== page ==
Dublin LUAS – OLE Parafil Replacement

The project was for the Design, Supply, Build & Commission into service of replacement overhead line support equipment, required due to reliability issues of the existing equipment, specifically the
existing Parafil rope.

This turn-key project was conceived and delivered over an extended period of time, with initial concept discussions, assistance to TII in the development of business case, risk assessments, and ultimately the core works in the autumn of 2020.

Concept & Risk Assessments
The Dublin LUAS system was suffering Parafil failures on the red and green lines. There was significant evidence of historic failures, and Pod-Trak were contracted to undertake an analysis of failures, and risk assessments based upon failure data, equipment type, and the environment where the equipment was operating. The risk assessment concluded that there was an unacceptably high risk of failures
resulting in significant risk of public electrocution and disruption to the LUAS service. This risk assessment was used as a key piece of information to develop the business case to renew the Parafil rope assemblies.

Pod-Trak have extensive knowledge of Tramway overhead line systems, and used this knowledge to develop a design that was both reliable and aesthetically pleasing. Surveys were undertaken to assure a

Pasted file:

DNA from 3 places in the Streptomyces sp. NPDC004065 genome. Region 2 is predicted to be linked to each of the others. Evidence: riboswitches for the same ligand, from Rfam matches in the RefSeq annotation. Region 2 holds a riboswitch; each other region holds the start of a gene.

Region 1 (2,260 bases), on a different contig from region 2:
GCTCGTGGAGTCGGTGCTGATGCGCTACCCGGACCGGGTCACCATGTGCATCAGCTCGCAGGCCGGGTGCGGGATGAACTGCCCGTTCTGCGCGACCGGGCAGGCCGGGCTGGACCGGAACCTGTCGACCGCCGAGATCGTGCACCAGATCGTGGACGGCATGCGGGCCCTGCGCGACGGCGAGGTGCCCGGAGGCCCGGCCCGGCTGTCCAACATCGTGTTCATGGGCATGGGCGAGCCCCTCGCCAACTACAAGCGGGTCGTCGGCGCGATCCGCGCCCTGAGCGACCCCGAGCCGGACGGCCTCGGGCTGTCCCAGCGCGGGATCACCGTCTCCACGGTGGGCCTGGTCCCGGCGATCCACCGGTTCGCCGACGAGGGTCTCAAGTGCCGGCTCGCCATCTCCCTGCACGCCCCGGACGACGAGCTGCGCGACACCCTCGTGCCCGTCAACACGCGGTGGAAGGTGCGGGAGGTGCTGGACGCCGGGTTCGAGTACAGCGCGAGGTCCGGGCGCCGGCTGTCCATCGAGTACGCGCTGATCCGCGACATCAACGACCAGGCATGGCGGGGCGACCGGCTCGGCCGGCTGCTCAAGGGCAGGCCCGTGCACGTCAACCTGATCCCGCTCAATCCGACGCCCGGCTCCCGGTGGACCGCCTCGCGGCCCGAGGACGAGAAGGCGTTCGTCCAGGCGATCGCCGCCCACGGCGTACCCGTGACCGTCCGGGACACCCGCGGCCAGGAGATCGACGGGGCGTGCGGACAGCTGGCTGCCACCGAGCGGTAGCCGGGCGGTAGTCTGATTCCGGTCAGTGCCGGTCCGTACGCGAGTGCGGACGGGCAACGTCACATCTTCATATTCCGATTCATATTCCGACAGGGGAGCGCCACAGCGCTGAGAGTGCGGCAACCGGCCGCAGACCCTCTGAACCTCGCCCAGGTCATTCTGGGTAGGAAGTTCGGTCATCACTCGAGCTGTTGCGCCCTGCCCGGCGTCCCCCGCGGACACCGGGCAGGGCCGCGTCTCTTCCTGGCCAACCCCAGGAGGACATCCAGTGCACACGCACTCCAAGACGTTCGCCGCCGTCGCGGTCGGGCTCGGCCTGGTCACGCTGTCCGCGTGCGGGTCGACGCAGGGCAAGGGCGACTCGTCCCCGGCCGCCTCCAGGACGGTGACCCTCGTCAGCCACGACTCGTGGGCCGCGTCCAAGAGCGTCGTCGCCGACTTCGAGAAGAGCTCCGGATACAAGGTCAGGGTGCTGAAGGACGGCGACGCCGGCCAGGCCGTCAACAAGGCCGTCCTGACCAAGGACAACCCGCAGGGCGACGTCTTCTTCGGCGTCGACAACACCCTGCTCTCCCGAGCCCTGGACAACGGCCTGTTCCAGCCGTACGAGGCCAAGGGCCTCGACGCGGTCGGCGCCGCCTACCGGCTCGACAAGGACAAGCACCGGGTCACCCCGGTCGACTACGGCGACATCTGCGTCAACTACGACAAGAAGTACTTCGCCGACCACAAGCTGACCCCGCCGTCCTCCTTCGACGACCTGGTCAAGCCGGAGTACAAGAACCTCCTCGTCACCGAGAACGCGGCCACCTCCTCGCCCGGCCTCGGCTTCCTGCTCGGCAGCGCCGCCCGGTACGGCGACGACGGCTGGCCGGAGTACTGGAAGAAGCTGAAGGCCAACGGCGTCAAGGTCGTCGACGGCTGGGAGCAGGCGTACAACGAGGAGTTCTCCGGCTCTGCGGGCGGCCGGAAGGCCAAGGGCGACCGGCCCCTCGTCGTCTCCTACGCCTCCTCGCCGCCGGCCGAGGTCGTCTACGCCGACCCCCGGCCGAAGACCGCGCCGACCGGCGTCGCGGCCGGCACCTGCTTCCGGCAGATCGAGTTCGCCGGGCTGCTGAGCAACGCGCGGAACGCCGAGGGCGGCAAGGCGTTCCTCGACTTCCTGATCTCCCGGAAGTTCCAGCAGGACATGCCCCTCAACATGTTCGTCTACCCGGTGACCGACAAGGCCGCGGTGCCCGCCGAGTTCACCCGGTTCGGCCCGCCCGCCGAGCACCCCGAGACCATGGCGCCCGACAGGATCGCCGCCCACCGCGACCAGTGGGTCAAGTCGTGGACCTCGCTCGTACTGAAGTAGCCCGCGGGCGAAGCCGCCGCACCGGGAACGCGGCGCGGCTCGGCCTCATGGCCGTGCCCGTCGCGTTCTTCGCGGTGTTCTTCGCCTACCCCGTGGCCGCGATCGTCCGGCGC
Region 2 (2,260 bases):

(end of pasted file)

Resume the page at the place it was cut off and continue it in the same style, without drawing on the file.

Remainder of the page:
high quality design, with the results of the surveys used to inform the design process. With the good quality design information, we were able to identify a significant non conformance within the existing arrangement for which we were able to design out as part of the Parafil replacement project.

A key feature of Tramway equipment is for it to be visually nonobtrusive. To achieve this Pod-Trak commissioned a new insulator design which was developed, tested and installed within the timeframe of the project.

All equipment supplied for the project was specified to minimise visual impact, whist providing a robust mechanical and electrical support for the contact system. Materials were specified and secured through our supply chain which included the development and production of the new 1.5KV insulator. The insulator development was undertaken in accelerated timescales to provide Dublin with best possible solution using available proven technology and is a key achievement in the delivery of the project.